Affordable Care Act

The politics of the Affordable Care Act in the state of Louisiana aren't subtle: The law isn't popular.

The state was part of the lawsuit to strike down Obamacare in 2012; it didn't expand Medicaid and has no plans to. Louisiana also didn't set up its own marketplace to sell health insurance.

The Affordable Care Act requires all Americans to get health insurance or pay a penalty. To help coax people to buy a health plan, the federal government now subsidizes premiums for millions of Americans.

The old saying goes, "Nothing is certain except death and taxes." But the Affordable Care Act has added a new wrinkle.

For many policyholders, the ACA has introduced a good deal of uncertainty about their tax bills. That has led to surprise refunds for some and higher-than-expected tax payments for others.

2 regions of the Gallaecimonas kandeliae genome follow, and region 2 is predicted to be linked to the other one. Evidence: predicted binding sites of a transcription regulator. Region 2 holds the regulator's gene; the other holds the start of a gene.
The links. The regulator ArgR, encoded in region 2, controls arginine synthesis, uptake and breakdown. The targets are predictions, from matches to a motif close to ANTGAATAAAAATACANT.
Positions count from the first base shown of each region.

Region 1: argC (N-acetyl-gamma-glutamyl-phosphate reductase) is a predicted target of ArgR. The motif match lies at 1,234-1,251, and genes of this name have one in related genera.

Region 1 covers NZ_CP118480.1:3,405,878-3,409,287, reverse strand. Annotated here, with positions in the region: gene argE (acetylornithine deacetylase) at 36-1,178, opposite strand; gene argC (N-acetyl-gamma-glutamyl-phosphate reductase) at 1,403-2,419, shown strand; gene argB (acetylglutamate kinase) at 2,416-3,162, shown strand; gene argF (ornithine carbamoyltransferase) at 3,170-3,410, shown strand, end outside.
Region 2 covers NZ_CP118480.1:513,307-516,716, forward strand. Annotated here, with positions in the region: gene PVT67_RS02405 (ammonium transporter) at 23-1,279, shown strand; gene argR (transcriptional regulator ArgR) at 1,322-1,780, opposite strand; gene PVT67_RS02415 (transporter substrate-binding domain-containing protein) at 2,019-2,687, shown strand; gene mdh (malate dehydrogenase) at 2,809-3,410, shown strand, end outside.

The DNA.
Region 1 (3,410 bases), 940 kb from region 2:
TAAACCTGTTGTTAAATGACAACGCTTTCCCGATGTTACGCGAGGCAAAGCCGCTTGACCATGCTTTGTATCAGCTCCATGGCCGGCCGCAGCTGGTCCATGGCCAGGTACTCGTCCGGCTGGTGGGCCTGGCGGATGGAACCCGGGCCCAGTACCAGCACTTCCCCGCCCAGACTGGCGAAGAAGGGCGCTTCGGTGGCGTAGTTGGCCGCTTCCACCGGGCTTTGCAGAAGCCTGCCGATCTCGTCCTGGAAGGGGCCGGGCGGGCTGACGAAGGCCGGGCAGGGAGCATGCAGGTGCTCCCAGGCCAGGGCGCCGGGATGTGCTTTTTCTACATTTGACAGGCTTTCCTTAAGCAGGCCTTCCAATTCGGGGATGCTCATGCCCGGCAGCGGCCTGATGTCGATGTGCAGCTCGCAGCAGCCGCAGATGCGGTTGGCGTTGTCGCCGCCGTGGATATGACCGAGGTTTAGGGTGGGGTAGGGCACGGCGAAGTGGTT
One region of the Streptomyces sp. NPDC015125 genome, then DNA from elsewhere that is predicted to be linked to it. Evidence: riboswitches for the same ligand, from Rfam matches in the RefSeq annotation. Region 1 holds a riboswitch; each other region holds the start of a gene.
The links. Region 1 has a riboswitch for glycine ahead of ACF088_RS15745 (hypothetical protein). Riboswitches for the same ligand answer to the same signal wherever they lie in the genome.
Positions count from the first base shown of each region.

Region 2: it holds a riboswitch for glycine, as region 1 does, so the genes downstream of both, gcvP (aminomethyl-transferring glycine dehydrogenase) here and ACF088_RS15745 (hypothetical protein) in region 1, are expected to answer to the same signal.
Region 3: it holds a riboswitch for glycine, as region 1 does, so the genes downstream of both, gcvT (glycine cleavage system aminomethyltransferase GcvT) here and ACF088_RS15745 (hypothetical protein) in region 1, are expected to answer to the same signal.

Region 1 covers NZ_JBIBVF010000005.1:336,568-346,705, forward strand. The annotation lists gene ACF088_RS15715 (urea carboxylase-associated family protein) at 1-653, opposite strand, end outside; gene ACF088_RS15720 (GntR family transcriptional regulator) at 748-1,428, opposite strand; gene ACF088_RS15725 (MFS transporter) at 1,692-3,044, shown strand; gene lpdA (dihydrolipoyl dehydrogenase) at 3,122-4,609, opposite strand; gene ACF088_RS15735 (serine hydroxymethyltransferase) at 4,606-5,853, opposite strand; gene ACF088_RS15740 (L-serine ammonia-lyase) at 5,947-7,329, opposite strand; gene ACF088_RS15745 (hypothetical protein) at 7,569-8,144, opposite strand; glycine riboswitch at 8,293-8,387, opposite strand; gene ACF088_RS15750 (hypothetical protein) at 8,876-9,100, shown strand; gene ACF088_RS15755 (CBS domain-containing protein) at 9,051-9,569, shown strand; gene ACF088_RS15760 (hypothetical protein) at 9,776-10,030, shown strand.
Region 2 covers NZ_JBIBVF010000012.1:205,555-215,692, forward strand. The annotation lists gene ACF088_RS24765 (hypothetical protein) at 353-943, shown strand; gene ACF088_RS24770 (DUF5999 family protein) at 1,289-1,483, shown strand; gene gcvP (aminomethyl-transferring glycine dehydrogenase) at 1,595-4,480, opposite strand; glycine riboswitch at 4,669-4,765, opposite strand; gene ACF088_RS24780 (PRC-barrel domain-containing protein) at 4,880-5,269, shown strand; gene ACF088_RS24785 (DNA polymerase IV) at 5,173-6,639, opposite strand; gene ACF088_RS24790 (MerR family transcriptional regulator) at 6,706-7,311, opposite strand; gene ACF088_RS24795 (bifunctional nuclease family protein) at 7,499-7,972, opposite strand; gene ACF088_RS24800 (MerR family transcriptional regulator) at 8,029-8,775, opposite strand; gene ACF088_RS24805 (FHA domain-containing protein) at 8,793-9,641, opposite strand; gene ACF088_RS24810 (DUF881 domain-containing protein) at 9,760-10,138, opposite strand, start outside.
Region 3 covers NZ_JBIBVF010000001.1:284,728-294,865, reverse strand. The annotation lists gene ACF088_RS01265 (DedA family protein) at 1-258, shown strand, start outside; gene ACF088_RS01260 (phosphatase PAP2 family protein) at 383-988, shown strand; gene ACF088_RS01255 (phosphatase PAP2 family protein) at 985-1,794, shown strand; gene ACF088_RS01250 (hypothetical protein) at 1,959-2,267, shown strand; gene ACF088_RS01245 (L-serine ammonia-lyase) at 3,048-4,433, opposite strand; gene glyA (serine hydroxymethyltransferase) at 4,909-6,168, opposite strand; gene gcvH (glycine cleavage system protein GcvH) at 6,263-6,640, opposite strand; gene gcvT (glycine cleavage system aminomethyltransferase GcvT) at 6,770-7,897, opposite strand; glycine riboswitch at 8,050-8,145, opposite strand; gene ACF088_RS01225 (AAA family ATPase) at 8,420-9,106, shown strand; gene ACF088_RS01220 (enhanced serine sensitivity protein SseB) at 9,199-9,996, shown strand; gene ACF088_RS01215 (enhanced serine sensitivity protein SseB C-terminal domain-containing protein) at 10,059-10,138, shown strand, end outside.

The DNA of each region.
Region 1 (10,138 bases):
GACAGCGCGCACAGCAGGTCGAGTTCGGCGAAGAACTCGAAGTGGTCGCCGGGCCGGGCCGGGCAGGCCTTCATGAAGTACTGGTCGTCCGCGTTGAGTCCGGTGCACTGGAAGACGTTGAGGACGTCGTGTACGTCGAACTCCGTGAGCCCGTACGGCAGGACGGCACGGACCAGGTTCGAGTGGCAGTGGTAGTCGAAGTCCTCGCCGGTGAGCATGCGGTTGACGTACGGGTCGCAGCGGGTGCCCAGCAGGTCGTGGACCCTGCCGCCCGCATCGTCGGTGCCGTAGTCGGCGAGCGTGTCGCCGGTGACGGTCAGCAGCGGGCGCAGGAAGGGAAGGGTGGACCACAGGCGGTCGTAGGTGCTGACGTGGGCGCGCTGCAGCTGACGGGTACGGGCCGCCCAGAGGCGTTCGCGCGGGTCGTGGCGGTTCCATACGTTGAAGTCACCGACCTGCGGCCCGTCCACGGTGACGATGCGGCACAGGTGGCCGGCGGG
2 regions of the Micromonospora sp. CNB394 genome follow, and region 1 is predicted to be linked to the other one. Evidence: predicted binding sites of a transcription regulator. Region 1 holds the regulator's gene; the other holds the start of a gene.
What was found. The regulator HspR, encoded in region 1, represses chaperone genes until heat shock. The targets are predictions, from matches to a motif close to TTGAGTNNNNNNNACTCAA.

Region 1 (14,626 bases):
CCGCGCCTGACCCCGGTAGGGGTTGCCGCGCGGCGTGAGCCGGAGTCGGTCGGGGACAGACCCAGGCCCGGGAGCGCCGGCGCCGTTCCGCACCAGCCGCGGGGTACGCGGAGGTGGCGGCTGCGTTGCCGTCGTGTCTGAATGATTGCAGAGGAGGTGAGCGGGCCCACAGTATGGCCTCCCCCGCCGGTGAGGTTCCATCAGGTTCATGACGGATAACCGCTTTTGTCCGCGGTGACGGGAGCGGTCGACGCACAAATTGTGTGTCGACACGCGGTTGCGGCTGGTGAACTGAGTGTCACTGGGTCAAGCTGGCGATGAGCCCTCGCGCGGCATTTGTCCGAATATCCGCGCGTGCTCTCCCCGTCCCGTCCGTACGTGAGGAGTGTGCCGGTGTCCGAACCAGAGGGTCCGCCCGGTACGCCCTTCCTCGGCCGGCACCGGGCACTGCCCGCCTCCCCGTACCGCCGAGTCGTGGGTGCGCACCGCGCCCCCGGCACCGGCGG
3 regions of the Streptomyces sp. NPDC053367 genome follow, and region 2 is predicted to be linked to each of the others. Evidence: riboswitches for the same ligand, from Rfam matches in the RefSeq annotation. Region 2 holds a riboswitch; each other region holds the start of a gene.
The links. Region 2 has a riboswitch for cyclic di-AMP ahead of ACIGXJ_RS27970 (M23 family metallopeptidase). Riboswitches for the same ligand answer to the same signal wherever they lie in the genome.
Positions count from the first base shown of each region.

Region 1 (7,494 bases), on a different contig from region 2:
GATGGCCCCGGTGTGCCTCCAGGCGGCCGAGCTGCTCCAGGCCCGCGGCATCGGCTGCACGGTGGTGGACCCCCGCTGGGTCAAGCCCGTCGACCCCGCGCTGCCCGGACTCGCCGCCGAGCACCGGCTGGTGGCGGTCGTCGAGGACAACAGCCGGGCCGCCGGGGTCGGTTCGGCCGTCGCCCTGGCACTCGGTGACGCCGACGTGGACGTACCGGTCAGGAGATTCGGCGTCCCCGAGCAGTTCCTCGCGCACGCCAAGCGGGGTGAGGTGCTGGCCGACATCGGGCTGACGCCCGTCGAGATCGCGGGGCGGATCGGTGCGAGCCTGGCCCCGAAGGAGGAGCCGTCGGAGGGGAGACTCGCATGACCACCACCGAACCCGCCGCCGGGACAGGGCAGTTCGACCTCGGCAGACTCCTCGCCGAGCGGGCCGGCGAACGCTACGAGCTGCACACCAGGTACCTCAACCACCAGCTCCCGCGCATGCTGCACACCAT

Johnny Reynolds knew that something was wrong as far back as 2003. That's when he first started experiencing extreme fatigue.

"It was like waking up every morning and just putting a person over my shoulders and walking around with them all day long," says Reynolds, 54, who lived in Ohio at the time.

In addition, Reynolds was constantly thirsty and drank so much water that he would urinate 20 or 30 times per day. "And overnight I would probably get up at least eight or nine times a night," he says.

The Supreme Court heard arguments Wednesday in a case that could end Obamacare subsidies for policyholders in a majority of states, including Texas, Florida, Illinois, Pennsylvania and Ohio. If the court sides with the plaintiffs, it would mean millions of people could no longer afford health insurance.

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